It seemed like waiting to pick out a Christmas tree until Katie arrived in Pennsylvania, the week of Christmas, was a brilliant idea. We’d pick out the perfect tree sometime between the 18th and the 23rd of December, set it up on Christmas Eve eve and decorate the tree when Jeff flew in on the 24th. We’d enjoy all of the Christmas with less of the mess.
On the day she arrived we ran out of daylight, time, and motivation but being the eternal optimist (that is when I’m not worrying) I knew we still had plenty of time and there would be no issue getting a tree that would be ‘just right.’ I have to admit I started getting a little nervous when the place we usually buy our trees from closed down their operation a week before Christmas. However since there were two other places nearby I stood steadfast in my confidence right up until I woke up in a cold sweat at 4:00 a.m. the morning of the 23rd, I was suddenly certain that all of the Christmas trees were gone. I tossed and turned while I anxiously racked my brain for plan B, C, or Z.
Thankfully I had to take Christian to school on Friday morning which gave me the perfect excuse to take a detour on the way home and scope out the remaining trees. After all if I had gotten up and driven by the Christmas tree place with no other reason to leave the house, it would have sounded nuts. I breathed a big sigh of relief when I saw there were more than a few trees left, a bit scraggly, maybe not as ‘perfect’ as I had hoped, but then again it’s all a matter of perspective.
Frantic to get to the tree place before the final rush of procrastinators, I decided it was not a morning for sleeping in and I rousted my reluctant daughter out of bed and by 9:30 a.m. we were at the lot scoping out the remaining trees. We picked the best one, deemed it ‘perfect’ and watched in awe as the guy from the nursery spun a clever four strand web of twine over the tree and through the car to secure it tightly to the roof.
Unlike last year, the trunk slid easily into the tree stand and there was no need for a last minute trip to Sears to buy a new one. After a bit of good natured squabbling about which direction to move the tree we stood back to admire it.
“It’s lopsided,” Christian declared.
“Don’t worry, it’ll fluff out overnight and be just fine,” I replied.
Christmas Eve arrived I surveyed the tree and it had fluffed out overnight, but much to my chagrin no matter how many times I spun it around, Christian’s declaration remained true. The shape of the tree was far from perfect and although the worst side of the tree was positioned into the corner I couldn’t deny that it leaned to the left.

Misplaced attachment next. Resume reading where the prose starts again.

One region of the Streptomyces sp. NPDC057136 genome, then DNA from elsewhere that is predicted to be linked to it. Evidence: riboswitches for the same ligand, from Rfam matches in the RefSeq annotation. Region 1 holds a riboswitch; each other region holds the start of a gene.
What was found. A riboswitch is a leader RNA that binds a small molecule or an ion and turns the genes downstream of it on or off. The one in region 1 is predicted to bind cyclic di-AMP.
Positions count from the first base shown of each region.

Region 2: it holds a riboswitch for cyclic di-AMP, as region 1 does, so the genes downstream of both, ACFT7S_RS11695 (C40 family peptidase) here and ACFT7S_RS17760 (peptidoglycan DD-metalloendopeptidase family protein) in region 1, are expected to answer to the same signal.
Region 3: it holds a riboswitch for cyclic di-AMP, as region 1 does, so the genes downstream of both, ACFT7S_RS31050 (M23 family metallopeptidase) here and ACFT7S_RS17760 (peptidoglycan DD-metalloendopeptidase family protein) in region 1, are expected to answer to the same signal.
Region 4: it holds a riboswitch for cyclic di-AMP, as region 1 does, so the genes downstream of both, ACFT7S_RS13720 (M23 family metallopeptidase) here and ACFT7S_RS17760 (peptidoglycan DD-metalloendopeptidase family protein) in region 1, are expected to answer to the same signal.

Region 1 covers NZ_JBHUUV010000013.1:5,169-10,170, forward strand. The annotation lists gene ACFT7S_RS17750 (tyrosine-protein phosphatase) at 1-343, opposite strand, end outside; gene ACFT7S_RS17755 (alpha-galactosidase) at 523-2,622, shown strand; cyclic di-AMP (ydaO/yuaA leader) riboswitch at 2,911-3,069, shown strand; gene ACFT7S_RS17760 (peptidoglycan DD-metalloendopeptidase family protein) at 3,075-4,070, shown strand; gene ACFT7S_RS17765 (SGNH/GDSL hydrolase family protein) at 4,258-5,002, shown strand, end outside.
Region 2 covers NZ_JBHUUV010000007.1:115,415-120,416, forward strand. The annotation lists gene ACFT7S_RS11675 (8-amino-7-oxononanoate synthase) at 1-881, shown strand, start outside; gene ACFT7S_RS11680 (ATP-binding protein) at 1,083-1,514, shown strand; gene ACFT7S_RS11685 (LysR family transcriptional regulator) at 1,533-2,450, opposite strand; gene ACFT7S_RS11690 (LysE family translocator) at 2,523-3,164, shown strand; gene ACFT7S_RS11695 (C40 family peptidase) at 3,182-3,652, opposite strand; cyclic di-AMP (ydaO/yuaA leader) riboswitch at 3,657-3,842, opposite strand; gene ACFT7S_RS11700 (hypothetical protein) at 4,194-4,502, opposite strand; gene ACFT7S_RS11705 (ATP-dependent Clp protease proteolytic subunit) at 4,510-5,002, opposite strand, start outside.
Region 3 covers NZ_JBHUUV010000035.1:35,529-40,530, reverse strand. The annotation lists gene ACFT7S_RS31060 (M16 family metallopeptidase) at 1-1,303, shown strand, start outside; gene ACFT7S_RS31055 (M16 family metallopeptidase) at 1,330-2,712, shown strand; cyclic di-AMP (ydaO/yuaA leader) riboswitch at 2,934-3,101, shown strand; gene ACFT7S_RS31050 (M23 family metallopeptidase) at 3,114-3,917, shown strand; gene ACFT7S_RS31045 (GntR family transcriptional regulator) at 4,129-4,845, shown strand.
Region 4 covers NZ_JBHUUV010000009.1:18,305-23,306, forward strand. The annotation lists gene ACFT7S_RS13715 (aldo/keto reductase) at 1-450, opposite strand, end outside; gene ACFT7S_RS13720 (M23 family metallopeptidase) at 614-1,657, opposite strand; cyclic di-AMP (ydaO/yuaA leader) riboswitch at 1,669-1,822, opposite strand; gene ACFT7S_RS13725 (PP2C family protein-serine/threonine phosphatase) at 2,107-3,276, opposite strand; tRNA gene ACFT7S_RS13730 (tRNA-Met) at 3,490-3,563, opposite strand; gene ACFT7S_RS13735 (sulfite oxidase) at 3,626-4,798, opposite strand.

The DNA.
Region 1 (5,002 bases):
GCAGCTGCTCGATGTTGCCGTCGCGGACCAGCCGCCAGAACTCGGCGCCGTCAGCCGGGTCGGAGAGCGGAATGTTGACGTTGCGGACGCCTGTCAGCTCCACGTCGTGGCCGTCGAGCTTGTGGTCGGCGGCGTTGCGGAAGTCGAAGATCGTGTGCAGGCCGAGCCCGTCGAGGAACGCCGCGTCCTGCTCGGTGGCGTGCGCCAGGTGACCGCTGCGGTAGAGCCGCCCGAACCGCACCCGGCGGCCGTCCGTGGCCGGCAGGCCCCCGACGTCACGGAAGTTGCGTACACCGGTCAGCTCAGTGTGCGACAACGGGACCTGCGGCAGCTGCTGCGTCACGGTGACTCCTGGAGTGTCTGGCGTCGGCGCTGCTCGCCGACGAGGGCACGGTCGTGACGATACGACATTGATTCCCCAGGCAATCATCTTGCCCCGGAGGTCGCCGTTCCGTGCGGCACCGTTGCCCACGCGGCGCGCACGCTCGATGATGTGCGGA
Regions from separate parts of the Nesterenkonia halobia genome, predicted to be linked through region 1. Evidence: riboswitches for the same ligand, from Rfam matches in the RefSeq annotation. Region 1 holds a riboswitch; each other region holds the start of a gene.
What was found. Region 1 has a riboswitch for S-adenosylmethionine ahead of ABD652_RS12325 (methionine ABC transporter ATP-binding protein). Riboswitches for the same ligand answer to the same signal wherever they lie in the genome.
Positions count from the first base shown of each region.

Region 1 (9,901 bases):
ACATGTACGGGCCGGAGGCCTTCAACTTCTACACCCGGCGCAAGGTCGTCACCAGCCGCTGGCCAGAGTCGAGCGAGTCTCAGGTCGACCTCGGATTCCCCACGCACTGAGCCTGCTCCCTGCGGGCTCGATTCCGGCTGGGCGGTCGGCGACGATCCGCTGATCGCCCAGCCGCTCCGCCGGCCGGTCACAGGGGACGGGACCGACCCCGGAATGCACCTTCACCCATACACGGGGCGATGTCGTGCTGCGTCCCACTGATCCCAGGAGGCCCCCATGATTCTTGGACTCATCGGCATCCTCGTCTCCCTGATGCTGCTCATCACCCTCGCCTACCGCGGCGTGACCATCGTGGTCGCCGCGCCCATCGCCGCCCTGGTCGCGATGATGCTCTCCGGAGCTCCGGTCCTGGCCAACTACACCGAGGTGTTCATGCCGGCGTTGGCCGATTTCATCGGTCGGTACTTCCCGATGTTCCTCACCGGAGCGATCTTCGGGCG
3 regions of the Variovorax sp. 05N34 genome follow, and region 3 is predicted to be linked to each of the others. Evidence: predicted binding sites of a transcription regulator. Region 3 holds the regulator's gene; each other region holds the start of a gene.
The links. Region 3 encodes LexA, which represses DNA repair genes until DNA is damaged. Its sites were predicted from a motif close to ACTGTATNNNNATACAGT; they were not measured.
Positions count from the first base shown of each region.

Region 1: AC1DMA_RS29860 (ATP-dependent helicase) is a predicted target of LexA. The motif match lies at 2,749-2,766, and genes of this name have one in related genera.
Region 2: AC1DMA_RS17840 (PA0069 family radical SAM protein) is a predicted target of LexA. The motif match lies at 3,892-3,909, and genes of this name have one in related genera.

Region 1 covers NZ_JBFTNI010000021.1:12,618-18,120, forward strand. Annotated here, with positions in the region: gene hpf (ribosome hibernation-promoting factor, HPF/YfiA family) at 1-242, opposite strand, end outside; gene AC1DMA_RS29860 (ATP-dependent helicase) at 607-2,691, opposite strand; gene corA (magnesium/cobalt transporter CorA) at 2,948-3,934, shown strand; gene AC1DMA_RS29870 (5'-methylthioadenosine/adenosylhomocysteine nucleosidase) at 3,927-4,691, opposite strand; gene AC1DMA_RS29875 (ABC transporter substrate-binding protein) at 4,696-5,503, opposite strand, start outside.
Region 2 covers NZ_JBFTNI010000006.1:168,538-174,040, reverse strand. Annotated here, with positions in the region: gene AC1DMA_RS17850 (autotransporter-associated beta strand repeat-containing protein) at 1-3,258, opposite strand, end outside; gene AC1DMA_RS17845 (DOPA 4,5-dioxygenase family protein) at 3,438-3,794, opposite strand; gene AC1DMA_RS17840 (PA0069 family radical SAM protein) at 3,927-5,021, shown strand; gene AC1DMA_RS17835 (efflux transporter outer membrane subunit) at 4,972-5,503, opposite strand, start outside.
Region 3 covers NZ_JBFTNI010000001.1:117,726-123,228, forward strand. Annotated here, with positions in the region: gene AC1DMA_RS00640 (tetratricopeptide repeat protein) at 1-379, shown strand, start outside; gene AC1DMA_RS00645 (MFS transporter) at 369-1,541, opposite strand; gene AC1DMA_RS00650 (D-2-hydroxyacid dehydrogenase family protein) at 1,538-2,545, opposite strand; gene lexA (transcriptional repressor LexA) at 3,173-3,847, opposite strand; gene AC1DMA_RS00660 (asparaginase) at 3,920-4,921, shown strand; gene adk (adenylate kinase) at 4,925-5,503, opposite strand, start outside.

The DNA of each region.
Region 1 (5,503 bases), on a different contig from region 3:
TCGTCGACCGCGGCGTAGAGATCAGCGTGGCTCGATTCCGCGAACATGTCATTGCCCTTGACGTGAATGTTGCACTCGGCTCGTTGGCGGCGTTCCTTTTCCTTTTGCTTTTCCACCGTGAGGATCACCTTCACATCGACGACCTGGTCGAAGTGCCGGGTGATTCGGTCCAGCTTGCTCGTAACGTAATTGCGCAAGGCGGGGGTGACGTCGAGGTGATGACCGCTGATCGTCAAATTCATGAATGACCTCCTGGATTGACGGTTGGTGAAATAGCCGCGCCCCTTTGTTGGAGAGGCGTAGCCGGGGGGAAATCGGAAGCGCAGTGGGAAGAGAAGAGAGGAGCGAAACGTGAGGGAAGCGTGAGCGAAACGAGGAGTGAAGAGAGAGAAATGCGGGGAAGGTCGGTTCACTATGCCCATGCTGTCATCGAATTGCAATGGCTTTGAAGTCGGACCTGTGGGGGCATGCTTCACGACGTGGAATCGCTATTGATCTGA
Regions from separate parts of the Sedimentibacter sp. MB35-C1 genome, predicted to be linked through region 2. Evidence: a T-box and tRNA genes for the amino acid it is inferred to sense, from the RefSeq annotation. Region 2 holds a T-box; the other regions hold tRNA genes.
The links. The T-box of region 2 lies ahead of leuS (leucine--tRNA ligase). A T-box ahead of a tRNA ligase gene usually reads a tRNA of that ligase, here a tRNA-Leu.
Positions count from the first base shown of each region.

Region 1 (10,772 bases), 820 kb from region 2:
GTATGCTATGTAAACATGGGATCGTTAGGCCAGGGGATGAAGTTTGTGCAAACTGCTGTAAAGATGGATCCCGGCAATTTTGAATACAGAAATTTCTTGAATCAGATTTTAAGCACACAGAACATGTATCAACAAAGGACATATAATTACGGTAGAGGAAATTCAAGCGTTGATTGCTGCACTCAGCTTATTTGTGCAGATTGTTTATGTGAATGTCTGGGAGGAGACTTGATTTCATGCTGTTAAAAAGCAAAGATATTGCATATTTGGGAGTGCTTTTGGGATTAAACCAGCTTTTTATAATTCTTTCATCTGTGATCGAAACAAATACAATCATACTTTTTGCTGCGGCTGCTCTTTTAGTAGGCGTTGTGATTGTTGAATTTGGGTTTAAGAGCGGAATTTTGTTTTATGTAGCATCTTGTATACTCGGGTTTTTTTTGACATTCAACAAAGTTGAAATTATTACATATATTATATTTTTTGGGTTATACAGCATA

After a trip to the airport, a stop at the grocery store, dinner preparations, gift wrapping, and a very strange church service the tree was no straighter than when I had looked at it earlier in the day. I was a little disappointed in it, my kids however, declared it to be just right.
“All you have to do is look at it from this angle and you can’t even tell it’s crooked,” said Jeff.
“And once we get the lights and ornaments on it’ll be even better,” Christian added.
I smiled as I watched my kids transform from three young adults into giggling children while they decorated the tree. After some lighthearted debate they agreed to hang all of the stars and glass balls they could rescue, the traditional wooden figures and angels, a keepsake from the Caribbean, and even the homemade felt snowman who has only ever had one eye. I had to admit the tree ended up being ‘perfect.’
Christmas morning arrived and we settled in to exchange gifts and a lot of laughter. I passed out the presents and we decided the opening order.
“You know you have to go last Mommy. If you hadn’t jumped the gun and opened your other present early there would be more under the tree for you, so now you have to wait,” Katie teased me.
(The story of the full length mirror and the early Fed Ex delivery is one I will never live down.)
After many gifts, smiles, thank you’s and hugs it was time to open my present. I had no idea what to expect and I felt they had already been way too generous with the gift of the mirror. My fingers trembled as I worked my way through the tape and wrapping paper. I opened the box, reached for the flat orange envelope and slid a spiral bound gift with a shutterfly logo onto my lap. I turned it over and my kids grinned as my eyes filled with tears.
On the cover was a picture of the four of us and a quote from Love You Forever (Robert N. Munsch and Sheila McGraw) a book I read to each of them no fewer than a thousand times, “I’ll love you forever, I’ll like you for always. As long as I’m living, my mommy you’ll be.” Tears continued to stream down my face as I flipped from one personalized month to the next, each page contained a collage of digital memories.
Jeff and Christian nodded and smiled while Katie exclaimed, “We hit it out of the ball park boys!”
They did indeed.